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368 pages, Hardcover
First published September 15, 2020
Americans must take a firm and nonnegotiable stand for fair representation and democratic values, understanding that electoral wins and losses need not be apocalyptic scenarios; grasp that divisive politics have been used as a weapon against the people from the very beginning; and recognize that communal good can far outweigh the visceral and toxic appeals of prejudice and tribalism.
…what we find is that normal people have been excelling and achieving greatness in spite of America. Once this is clear, it becomes obvious that the march on Selma, the Stonewall uprising, Frederick Douglass's fearless turn as America's conscience, the perpetual struggle by women and vulnerable minorities to seek equality, and even the ability of people to continue striving, dreaming, and just surviving in a system designed to hinder them at every turn, are just as inspiring as a band of eighteenth-century revolutionaries defeating Great Britain, the world's foremost empire.
All three authors [Hamilton, Madison, Jay] made the case that America’s Constitution was meant as a means to consolidate the influence of the states, improving upon the Greek, Roman, and British systems. They suggested that the United States, with the correct engineering, would become the heir to these empires and grow more powerful than any empire that had come before, but that mission required the cessation of the perpetual revolution as envisioned by Jefferson in favor or a system that protected the wealthy. This approach blended the rigidity of control in past and existing empires with Enlightenment thinking, instituting a new reality where people were to be controlled but believe themselves to be free.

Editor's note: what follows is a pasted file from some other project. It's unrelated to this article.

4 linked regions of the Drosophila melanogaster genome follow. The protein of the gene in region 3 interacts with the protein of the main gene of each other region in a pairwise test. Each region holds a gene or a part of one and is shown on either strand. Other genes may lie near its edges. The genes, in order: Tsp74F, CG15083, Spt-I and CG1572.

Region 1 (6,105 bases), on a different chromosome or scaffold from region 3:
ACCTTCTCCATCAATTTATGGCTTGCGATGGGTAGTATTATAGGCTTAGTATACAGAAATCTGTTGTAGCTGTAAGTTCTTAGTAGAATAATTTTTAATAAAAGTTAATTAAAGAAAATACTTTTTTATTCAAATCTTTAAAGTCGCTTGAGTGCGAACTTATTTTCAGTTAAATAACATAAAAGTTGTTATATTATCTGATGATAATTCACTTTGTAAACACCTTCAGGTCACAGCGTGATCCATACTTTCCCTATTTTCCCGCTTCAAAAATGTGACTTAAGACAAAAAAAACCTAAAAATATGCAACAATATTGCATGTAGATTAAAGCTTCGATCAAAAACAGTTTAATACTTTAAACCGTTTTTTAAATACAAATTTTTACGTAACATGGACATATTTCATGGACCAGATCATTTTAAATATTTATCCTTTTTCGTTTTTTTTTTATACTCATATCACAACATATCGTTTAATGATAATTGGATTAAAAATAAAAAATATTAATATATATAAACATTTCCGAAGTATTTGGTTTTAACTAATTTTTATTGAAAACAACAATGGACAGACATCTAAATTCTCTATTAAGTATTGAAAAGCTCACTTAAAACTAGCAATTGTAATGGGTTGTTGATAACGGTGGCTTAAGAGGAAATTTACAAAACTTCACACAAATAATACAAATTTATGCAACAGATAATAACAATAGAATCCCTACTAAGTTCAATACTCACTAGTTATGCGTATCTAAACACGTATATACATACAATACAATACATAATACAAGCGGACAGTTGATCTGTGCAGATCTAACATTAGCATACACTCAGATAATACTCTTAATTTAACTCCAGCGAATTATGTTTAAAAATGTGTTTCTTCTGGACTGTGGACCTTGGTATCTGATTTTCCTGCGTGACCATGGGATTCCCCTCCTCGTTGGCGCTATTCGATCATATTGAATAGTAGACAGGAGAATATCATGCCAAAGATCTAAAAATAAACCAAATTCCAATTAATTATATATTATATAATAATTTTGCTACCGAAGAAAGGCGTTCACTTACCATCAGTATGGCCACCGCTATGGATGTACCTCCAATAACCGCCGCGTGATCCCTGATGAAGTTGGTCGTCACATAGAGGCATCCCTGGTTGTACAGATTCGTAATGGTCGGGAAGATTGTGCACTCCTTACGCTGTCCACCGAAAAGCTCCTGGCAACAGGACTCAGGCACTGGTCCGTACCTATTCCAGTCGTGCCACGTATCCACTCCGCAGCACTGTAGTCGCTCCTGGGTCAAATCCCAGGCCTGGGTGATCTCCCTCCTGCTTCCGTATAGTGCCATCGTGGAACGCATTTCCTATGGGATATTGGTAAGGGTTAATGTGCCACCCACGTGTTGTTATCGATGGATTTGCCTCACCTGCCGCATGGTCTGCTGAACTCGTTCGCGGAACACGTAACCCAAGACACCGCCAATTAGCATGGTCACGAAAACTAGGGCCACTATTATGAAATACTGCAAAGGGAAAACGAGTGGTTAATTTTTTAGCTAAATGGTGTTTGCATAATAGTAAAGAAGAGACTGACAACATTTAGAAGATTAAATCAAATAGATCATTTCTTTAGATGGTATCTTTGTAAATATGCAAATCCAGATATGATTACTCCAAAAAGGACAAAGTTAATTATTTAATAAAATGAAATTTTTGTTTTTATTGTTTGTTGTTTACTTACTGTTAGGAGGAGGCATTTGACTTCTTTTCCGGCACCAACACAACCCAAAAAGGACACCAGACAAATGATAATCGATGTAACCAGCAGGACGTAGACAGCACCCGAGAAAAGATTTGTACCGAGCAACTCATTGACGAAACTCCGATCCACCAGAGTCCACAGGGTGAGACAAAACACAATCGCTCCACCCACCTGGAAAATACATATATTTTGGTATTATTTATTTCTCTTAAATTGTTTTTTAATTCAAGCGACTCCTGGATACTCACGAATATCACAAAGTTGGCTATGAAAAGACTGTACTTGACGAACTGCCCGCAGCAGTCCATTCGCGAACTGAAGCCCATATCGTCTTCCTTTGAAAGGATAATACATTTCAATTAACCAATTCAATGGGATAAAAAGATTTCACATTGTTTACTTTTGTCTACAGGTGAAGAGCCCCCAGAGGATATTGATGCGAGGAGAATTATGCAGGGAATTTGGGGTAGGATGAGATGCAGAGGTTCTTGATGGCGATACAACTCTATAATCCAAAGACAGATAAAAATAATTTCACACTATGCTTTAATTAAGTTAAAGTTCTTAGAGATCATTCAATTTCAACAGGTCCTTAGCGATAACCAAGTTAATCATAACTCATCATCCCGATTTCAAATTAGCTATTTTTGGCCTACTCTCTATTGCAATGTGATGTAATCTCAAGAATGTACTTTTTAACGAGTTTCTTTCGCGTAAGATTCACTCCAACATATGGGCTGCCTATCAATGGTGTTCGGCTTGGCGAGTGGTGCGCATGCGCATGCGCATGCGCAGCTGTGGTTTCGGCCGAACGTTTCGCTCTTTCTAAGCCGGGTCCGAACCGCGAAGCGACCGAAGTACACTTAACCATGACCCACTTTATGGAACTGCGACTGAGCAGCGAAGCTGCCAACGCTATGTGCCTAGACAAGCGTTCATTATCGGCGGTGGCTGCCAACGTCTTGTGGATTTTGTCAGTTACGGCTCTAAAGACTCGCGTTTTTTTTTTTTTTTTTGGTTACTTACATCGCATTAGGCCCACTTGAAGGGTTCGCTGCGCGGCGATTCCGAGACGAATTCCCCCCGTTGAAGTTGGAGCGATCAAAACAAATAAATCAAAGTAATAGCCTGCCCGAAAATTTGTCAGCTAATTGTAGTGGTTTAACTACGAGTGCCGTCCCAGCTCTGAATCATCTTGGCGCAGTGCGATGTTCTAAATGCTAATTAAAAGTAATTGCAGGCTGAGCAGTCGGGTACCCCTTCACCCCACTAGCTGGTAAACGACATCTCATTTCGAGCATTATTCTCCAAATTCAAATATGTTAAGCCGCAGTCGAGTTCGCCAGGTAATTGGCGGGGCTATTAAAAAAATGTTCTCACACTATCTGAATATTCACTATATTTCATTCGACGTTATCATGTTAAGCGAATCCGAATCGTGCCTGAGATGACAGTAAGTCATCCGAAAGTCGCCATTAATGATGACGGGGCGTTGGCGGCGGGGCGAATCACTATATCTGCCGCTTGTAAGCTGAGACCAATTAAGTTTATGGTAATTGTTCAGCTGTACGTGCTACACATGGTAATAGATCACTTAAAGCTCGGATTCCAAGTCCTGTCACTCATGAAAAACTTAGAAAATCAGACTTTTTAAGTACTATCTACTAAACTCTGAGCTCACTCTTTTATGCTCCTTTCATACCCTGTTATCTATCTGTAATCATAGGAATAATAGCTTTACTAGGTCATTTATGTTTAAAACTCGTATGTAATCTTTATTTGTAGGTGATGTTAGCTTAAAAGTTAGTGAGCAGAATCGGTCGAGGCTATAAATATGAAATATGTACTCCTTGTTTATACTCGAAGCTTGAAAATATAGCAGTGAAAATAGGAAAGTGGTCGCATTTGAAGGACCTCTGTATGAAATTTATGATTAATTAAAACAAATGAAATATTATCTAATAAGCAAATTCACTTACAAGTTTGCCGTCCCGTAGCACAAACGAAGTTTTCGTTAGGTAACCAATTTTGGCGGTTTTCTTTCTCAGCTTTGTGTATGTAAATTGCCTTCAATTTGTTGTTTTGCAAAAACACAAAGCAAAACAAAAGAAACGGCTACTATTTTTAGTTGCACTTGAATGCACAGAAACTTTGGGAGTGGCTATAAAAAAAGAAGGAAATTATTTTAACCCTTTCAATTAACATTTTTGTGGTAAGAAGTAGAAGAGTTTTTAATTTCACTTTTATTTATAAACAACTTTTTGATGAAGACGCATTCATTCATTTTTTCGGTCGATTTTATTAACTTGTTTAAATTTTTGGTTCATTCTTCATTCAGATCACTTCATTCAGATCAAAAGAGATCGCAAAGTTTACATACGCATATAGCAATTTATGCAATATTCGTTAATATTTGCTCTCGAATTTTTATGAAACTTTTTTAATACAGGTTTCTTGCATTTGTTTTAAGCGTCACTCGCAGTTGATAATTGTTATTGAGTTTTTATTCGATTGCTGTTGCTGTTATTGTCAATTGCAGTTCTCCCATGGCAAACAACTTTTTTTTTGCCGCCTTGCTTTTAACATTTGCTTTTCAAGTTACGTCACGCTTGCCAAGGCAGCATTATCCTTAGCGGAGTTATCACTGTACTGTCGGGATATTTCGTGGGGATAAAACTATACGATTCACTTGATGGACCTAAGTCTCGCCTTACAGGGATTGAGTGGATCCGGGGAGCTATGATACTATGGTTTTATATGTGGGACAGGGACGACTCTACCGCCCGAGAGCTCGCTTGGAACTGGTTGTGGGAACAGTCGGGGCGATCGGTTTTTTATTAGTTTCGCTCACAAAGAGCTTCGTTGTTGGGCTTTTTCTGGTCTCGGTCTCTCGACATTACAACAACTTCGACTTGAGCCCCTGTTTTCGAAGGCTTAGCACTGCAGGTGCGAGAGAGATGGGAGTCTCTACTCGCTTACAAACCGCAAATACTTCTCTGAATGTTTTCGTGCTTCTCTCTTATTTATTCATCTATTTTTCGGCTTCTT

The Founders’ plan for perpetual control of the people also required a narrative to protect it from scrutiny, and in The Federalist Papers, Madison, Jay and Hamilton found an opportunity to establish that narrative. Their essays coupled the Constitution with the appeal of divine inspiration and the tenets of the revolution, with an emphasis on unity against outsiders. They argued that God had given “one connected country to one united people - a people descended from the same ancestors, speaking the same language, professing the same religion, attached to the same principles of government, very similar in their manner and customs.”
Through this framing, the Founders planted the concept of American identity and American exceptionalism, particularly white American exceptionalism: a worldview in which the creator of the universe had touched a people and made them superior to carry out his plans.